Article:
Authors:V. Solodukhin, V. Poznyak, I. Kazachevskiy, B. Knyazev, S. Lukashenko, and S. Khazhekber
Investigation of radionuclide and element composition of environmental objects such as soil, bottom sediments, water, vegetation
sampled at the Syrdarya river basin in Kazakhstan is presented. Distribution and season variations of radionuclide content
for various objects were studied. Main sources of Syrdarya river contamination were revealed: the tributaries Keles and Badam,
Shieli uranium field.
Authors:I. Kazachevskiy, V. Solodukhin, S. Khajekber, L. Smirin, G. Chumikov, and S. Lukashenko
There is investigated a radionuclide composition of the soil samples, selected in various parts of former Semipalatinsk Nuclear
Test Site (SNTS). The gamma-spectrometric method was used for determination of137Cs and241Am. For determination of90Sr and isotopes of plutonium a radiochemical separation was used. The results of determinations show a distinction in distribution
of radionuclides on depth for various investigated areas and for various size fractions of surface layers. The study of the
size fractions has shown an enrichment of a magnetic faction by241Am.
Authors:K. K. Kadyrzhanov, S. Khazhekber, V. P. Solodukhin, S. N. Lukashenko, I. V. Kazachevskiy, Ch. Rofer, V. L. Poznyak, B. B. Knyazev, M. K. Knatova, L. M. Nazarenko, and E. M. Yakushev
The International Data Centre of the Comprehensive Nuclear-Test-Ban Treaty Organisation receives atmospheric radioactivity data from the monitoring stations of the International Monitoring System. The Centre is a processing hub through which raw data and analysis results flow to Treaty Member States. Data are processed automatically upon receipt, and then interactively reviewed and screened for detection of CTBT-relevant radionuclides. Atmospheric back-tracking for source location is included in the IDC functions. This paper describes the role of the IDC in this verification effort, the types of radionuclide monitoring data received, the automatic and interactive processing, and the products distributed to Member States.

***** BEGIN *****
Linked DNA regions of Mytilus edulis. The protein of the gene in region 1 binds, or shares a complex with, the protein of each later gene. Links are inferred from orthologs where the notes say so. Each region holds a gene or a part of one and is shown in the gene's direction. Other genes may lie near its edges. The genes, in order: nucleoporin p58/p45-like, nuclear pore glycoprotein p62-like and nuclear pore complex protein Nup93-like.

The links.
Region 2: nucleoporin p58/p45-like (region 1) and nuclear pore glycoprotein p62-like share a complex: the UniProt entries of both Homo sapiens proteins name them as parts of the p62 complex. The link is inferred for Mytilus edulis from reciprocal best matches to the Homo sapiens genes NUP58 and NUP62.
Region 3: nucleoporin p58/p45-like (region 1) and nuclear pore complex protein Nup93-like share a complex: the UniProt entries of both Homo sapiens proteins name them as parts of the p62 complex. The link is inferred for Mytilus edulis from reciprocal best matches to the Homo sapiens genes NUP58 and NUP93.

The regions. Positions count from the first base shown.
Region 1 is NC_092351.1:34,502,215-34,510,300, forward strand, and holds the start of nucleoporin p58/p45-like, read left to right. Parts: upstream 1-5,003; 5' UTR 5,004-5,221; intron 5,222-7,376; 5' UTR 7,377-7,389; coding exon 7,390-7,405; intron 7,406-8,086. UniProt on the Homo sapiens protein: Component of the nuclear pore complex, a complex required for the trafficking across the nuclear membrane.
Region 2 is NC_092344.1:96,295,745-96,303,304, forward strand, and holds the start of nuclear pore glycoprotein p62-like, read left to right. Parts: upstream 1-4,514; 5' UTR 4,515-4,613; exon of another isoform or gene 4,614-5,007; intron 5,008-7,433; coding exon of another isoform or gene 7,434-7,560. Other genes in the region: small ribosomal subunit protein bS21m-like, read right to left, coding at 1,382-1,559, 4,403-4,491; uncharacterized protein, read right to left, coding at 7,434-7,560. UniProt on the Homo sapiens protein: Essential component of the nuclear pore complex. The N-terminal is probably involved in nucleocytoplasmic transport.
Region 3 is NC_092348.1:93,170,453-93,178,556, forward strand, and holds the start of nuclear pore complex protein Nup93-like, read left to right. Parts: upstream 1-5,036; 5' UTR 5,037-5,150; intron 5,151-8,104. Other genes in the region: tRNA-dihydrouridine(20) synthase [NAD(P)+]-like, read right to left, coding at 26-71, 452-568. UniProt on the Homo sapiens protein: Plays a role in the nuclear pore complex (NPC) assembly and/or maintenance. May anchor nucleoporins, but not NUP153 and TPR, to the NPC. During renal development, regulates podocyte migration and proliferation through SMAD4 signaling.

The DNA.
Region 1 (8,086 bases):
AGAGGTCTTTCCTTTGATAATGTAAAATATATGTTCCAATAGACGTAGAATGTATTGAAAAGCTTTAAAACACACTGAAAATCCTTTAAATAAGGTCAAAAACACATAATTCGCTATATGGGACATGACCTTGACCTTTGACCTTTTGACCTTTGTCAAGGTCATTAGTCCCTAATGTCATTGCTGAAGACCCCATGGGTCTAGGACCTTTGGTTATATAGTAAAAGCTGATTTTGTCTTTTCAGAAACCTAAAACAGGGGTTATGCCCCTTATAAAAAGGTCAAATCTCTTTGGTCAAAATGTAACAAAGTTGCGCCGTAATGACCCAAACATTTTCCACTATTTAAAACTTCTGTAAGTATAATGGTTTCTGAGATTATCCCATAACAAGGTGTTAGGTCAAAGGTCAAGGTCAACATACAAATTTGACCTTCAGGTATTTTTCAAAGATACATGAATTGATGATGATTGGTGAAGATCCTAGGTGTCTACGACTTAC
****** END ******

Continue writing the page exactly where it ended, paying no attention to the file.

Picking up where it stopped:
Authors:K. K. Kadyrzhanov, D. S. Barber, V. P. Solodukhin, V. L. Poznyak, I. V. Kazachevskiy, B. B. Knyazev, S. N. Lukashenko, S. Khazhekber, J. D. Betsill, and H. D. Passell
As part of an international collaboration (the Navruz Project) between Kazakhstan, Kyrgyzstan, Tajikistan, Uzbekistan, and the United States of America on transboundary river monitoring, the Radiometric Laboratory of the Institute of Physics in Kyrgyzstan measured the isotopic composition of uranium (as measured by &, the ratio of activities of 234U/238U) for the water of the Naryn River basin. This ratio varies from 1.5 to 1.9 due to natural causes. The results point to the lack of the technogenic uranium along the Naryn River through territory of the Kyrgyz Republic and to the contamination of the Mailuu-Suu River by technogenic uranium from tailing dumps in the area. The share of technogenic uranium transported to Uzbekistan does not exceed 30&, and the total uranium content is considerably lower than the maximum admissible concentration (MAC) and is almost an order of magnitude lower than that of potable waters of the Chui Valley of Kyrgyz Republic.